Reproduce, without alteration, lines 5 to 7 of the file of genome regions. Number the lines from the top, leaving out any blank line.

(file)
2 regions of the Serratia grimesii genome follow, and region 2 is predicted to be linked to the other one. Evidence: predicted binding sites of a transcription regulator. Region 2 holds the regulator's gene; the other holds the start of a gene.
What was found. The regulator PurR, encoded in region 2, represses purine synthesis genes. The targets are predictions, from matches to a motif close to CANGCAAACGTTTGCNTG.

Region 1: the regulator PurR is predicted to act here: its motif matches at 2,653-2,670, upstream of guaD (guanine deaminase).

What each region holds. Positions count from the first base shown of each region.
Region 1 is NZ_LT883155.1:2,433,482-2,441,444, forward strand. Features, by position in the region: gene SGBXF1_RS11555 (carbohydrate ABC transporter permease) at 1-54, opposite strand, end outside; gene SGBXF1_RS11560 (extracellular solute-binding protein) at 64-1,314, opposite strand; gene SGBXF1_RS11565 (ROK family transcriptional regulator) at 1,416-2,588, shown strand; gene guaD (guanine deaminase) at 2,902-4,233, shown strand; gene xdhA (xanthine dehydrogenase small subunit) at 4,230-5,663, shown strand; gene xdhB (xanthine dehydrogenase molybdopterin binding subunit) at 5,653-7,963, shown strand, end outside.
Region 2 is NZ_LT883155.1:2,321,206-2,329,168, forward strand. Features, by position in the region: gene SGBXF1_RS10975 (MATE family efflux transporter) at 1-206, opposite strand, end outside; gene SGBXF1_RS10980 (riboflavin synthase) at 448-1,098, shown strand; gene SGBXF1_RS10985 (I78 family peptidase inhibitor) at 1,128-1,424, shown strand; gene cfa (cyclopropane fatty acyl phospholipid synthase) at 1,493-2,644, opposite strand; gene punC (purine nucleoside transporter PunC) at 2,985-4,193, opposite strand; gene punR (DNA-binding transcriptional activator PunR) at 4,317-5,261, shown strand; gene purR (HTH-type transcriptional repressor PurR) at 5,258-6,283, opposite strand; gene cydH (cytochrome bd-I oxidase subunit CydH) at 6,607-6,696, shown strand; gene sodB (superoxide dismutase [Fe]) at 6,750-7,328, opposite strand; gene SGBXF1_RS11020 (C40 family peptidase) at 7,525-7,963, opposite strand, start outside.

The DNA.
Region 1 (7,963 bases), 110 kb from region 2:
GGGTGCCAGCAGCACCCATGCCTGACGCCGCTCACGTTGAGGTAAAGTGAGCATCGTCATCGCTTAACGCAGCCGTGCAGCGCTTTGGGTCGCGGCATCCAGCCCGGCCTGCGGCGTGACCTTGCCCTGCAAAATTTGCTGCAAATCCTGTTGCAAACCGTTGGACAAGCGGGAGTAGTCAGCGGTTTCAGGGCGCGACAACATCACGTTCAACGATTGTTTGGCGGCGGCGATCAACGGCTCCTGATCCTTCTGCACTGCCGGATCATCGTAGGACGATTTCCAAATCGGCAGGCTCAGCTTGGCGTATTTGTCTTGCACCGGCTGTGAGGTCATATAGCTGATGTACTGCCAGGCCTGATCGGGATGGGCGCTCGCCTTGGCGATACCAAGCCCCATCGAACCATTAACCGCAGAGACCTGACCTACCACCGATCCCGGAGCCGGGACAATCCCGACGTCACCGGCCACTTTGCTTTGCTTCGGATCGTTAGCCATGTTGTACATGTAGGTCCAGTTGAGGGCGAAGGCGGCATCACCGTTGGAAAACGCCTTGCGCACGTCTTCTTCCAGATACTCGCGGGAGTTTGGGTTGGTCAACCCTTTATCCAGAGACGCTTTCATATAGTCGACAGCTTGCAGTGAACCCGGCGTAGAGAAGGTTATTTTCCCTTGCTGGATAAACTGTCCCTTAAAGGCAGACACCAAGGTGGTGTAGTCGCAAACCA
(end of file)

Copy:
Region 1 is NZ_LT883155.1:2,433,482-2,441,444, forward strand. Features, by position in the region: gene SGBXF1_RS11555 (carbohydrate ABC transporter permease) at 1-54, opposite strand, end outside; gene SGBXF1_RS11560 (extracellular solute-binding protein) at 64-1,314, opposite strand; gene SGBXF1_RS11565 (ROK family transcriptional regulator) at 1,416-2,588, shown strand; gene guaD (guanine deaminase) at 2,902-4,233, shown strand; gene xdhA (xanthine dehydrogenase small subunit) at 4,230-5,663, shown strand; gene xdhB (xanthine dehydrogenase molybdopterin binding subunit) at 5,653-7,963, shown strand, end outside.
Region 2 is NZ_LT883155.1:2,321,206-2,329,168, forward strand. Features, by position in the region: gene SGBXF1_RS10975 (MATE family efflux transporter) at 1-206, opposite strand, end outside; gene SGBXF1_RS10980 (riboflavin synthase) at 448-1,098, shown strand; gene SGBXF1_RS10985 (I78 family peptidase inhibitor) at 1,128-1,424, shown strand; gene cfa (cyclopropane fatty acyl phospholipid synthase) at 1,493-2,644, opposite strand; gene punC (purine nucleoside transporter PunC) at 2,985-4,193, opposite strand; gene punR (DNA-binding transcriptional activator PunR) at 4,317-5,261, shown strand; gene purR (HTH-type transcriptional repressor PurR) at 5,258-6,283, opposite strand; gene cydH (cytochrome bd-I oxidase subunit CydH) at 6,607-6,696, shown strand; gene sodB (superoxide dismutase [Fe]) at 6,750-7,328, opposite strand; gene SGBXF1_RS11020 (C40 family peptidase) at 7,525-7,963, opposite strand, start outside.

The DNA.